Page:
I recently had the privilege of watching Harshavardhan Kulkarni’s Badhaai Do (2022), a comedy about a gay man and a lesbian who decide to enter a marriage of convenience to satisfy their families. Being the first Bollywood film I have watched of my own volition after several years, Badhaai Do was a pleasant surprise. The film offered a nuanced portrayal of gay romance and the societal pressures young Indians face to marry, have children, and please their parents.
My adolescent years turned me away from Bollywood; I felt that the industry prioritized and idealized normative narratives of love and goodness and perpetuated harmful stereotypes against minorities. Badhhai Do is an example of a Bollywood film that shows how much has changed over the past decade, despite continuing challenges to diverse, queer representation within the industry.
Complex Characters, Not Caricatures
In Badhaai Do, Kulkarni introduces protagonists, Shardul (Rajkummar Rao) and Suman (Bhumi Pednekar), as two complex characters with fleshed-out personalities, unlike portrayals of homosexuality before it.
Depictions of homosexuality in aughties films like Dostana (2008) rely on othering gay characters to propel the plot. For example, Murli M. (Boman Irani), presents as comically effeminate and displays aggressively sexual behavior towards Abhishek Bachan’s character, Sam, who is pretending to be gay. Irani’s caricatured portrayal of gayness mirrors that of other queer-coded characters of the time, such as Puppy Bhai in Golmaal 3 (2010). To prepare for this encounter, Sam tells John Abraham’s character, Kunal, that he must, “Think like a woman.” This simultaneously homophobic and misogynistic statement reveals the movie’s one-dimensional view of homosexuality. Bollywood portrayals of queerness in the early aughts also leaned upon the assumption that gay men were out to “turn” straight men. For example, in Student of the Year (2012), Dean Yoginder Vashist (Rishi Kapoor) is constantly flirting with the university soccer coach, a straight, married man. These seemingly banal caricatures serve to other gay people and label homosexuality as a deviant behavior.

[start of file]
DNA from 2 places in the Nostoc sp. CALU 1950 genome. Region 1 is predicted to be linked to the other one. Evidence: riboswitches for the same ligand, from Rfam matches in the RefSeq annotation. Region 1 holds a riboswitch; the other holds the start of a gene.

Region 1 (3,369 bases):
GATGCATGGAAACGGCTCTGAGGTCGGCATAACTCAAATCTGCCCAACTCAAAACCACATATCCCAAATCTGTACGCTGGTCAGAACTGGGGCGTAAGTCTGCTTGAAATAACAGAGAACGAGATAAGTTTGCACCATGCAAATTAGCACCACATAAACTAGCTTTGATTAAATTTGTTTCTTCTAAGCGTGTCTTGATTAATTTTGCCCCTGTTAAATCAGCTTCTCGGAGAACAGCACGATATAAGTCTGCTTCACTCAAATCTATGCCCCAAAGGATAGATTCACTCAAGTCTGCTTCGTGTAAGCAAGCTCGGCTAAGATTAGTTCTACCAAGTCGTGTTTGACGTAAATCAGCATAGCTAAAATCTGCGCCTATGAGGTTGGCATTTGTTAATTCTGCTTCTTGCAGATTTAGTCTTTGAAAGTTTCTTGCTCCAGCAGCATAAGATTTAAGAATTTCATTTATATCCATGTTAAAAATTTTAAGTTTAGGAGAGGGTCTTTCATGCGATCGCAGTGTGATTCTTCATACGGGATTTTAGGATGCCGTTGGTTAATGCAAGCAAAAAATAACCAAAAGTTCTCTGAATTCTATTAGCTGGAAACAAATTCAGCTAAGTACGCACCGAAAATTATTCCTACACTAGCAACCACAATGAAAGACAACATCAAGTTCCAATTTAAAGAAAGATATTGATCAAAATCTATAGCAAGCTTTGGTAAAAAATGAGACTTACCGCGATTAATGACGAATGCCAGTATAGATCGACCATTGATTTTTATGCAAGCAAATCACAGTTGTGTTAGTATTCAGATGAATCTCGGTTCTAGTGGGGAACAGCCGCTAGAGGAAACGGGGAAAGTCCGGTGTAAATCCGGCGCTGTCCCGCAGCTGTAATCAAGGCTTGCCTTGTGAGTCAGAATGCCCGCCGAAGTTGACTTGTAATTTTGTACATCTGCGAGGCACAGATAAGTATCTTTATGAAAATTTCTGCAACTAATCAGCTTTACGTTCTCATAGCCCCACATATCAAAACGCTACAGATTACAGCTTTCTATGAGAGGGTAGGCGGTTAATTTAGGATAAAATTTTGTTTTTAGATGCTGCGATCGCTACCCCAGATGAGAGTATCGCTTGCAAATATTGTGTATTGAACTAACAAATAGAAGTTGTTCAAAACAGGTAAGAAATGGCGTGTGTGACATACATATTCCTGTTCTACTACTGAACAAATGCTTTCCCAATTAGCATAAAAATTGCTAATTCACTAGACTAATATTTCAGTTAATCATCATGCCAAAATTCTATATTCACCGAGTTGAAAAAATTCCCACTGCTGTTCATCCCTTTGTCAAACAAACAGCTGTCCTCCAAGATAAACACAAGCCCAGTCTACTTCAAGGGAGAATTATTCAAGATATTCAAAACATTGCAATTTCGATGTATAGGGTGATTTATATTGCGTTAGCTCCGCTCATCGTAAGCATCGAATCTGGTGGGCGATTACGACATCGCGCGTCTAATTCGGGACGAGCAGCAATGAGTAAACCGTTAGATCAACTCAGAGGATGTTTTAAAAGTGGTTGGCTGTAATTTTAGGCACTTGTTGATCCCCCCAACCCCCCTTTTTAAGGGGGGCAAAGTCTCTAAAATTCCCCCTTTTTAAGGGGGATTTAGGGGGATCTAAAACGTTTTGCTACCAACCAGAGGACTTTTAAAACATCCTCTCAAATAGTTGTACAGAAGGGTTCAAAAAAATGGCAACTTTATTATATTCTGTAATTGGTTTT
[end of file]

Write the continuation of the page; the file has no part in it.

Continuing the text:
Shardul and Suman, on the other hand, are given nuanced portrayals and complex personalities. To build realistic characters, the writers consulted the queer community and drew from their experiences. Shardul, a police officer who radiates himbo energy, is dedicated to advancing his career in the force. Suman is a savvy P.E. coach who longs to experience motherhood. Each has their own motivations and desires outside their sexuality. The film is entertaining and comedic without stooping to homophobic stereotypes of queerness like its predecessors.